The executor, Mahler, entered into a contract to sell the estate’s real property with Basile, the executor’s personal acquaintance. The real estate agent, Azzato, was also an acquaintance of the executor. Basile purchased the property for $670,000 and sold it three days later for $1.3 million. Adelphi University and the New York State Attorney General moved for partial summary judgment in the contested accounting proceeding alleging that Mahler breached his fiduciary duty to the estate by selling the real estate for a price that was grossly below its fair market value. They further alleged that Mahler failed to exercise due diligence to assess the property or similar ones to discover comparable prices before selling the property. Adelphi and the Attorney General sought to surcharge the executor for $630,000 in damages to the estate.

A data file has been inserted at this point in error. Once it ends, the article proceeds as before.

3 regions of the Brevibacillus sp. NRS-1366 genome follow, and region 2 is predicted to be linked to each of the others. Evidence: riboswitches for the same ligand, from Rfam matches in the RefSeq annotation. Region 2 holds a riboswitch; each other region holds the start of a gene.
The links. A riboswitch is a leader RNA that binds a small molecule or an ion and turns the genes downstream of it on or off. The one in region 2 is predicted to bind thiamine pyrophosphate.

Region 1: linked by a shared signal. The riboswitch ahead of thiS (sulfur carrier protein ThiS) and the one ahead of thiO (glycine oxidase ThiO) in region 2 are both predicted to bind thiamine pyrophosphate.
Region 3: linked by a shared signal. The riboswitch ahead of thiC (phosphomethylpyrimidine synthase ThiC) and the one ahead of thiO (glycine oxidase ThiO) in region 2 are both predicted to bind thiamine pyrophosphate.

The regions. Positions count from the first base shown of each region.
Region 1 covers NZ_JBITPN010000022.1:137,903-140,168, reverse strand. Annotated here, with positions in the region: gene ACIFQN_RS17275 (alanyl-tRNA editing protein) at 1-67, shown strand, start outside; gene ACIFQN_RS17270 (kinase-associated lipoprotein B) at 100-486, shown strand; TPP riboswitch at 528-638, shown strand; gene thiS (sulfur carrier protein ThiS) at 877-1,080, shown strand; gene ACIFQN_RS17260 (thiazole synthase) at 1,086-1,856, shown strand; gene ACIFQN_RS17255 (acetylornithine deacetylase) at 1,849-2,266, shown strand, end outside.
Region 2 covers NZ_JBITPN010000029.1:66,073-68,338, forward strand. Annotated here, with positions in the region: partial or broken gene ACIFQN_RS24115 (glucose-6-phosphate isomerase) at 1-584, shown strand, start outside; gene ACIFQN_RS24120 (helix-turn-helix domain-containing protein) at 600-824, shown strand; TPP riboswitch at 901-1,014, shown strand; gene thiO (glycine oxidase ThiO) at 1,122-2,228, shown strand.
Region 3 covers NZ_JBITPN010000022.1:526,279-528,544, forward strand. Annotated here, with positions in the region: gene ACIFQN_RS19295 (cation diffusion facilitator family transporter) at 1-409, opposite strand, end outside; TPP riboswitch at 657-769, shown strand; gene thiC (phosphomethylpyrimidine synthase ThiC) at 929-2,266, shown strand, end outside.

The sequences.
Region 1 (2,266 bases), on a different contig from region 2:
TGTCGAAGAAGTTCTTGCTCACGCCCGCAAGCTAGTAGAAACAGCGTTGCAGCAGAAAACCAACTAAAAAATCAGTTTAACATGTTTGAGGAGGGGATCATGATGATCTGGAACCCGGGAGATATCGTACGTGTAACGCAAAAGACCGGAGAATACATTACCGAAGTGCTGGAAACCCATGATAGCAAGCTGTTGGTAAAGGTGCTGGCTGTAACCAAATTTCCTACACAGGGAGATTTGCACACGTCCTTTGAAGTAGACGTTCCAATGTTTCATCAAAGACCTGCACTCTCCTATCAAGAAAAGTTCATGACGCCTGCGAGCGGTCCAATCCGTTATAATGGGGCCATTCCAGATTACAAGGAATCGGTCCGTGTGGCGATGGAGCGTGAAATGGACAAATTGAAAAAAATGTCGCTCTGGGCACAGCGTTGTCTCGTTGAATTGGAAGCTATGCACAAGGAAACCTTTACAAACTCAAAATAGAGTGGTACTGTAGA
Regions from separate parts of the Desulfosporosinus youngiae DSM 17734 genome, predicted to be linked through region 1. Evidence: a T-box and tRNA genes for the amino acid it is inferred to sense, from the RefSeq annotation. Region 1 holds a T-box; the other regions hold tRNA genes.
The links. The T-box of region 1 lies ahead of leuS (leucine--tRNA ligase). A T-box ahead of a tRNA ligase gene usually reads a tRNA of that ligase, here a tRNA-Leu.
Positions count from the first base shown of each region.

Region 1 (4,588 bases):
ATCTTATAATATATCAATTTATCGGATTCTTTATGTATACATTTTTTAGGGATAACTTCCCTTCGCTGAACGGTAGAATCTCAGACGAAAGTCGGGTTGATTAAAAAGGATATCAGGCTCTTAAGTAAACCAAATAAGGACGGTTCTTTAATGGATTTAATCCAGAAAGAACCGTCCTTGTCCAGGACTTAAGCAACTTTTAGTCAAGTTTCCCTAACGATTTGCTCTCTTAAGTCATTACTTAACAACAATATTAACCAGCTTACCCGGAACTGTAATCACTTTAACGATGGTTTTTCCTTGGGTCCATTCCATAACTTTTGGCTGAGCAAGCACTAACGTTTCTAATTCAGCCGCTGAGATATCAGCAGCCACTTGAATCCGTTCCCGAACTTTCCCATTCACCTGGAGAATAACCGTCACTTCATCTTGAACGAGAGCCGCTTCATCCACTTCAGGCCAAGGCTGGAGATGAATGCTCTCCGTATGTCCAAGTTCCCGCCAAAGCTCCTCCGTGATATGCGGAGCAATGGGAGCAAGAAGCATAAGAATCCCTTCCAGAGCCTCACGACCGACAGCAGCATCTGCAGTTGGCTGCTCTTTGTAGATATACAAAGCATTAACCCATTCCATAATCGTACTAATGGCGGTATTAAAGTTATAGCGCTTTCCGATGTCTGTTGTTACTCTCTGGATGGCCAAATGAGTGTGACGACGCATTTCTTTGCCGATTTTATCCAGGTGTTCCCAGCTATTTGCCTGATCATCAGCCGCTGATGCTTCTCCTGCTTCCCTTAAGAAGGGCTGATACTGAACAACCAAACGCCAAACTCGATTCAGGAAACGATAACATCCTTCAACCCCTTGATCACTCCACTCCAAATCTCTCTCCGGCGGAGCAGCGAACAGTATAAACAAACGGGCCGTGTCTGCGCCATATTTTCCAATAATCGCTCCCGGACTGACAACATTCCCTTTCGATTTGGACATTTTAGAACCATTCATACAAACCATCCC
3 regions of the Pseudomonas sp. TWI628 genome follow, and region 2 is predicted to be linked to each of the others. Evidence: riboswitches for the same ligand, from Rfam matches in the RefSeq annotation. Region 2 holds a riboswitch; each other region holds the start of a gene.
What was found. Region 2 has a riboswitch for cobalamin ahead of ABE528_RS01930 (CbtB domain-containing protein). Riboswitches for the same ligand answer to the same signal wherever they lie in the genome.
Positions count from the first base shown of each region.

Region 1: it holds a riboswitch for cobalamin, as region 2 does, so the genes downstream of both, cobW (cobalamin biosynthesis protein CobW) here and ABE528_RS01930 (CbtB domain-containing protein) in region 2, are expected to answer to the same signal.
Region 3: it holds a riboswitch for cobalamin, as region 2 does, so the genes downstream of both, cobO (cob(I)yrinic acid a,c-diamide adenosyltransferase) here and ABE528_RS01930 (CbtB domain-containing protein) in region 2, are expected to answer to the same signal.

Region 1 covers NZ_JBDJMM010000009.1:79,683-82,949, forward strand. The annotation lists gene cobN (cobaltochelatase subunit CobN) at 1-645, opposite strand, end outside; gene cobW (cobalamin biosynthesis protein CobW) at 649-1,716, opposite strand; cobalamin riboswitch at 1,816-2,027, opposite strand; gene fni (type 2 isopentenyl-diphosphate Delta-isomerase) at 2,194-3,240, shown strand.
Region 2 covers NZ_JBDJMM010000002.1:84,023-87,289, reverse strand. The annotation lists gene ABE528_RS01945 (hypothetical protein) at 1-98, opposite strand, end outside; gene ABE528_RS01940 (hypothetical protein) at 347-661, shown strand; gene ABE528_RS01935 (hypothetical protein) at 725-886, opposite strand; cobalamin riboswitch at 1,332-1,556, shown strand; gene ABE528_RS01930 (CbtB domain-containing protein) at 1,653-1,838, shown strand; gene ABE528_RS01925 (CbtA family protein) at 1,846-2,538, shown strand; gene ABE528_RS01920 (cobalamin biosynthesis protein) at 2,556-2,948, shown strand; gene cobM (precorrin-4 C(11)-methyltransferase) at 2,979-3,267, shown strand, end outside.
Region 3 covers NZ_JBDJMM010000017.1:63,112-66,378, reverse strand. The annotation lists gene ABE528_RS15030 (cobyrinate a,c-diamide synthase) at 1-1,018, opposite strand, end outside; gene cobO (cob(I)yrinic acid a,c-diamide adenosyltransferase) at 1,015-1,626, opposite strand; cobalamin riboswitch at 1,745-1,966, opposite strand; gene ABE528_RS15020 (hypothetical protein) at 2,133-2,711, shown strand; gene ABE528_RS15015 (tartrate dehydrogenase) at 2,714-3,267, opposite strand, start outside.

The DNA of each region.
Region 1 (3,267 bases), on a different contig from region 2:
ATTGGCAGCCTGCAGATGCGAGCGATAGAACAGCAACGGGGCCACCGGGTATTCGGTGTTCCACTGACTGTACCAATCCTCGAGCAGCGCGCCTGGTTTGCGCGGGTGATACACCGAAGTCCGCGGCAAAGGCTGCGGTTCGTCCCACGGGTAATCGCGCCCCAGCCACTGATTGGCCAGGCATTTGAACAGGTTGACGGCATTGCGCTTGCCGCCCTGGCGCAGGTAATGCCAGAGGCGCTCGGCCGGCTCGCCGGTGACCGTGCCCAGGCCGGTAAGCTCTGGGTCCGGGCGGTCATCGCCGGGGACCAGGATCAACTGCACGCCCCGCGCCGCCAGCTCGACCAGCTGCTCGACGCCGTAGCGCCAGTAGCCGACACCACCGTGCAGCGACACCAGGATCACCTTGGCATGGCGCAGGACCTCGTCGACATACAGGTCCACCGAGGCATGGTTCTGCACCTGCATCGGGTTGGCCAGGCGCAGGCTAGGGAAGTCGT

Mahler argued that the house was in dilapidated condition and in need of major repairs. However, Mahler failed to explain how the real estate was resold for double the purchase price in only three days. The Kings County Surrogate’s Court held that Adelphi and the Attorney General established that the executor breached his fiduciary duty by failing to maximize the benefit for the estate’s beneficiaries by exercising diligent efforts and care in selling the property. The court ruled that Mahler’s conduct as executor was negligent and “utterly devoid of the requisite diligence and prudence attendant to serving as executor.” Therefore, a surcharge of $630,000 (the difference between the sale price and fair market value) against Mahler was justified.
Matter of Mahler, 2009-1485/B, (Surrogate’s Court, Kings County, April 14, 2014)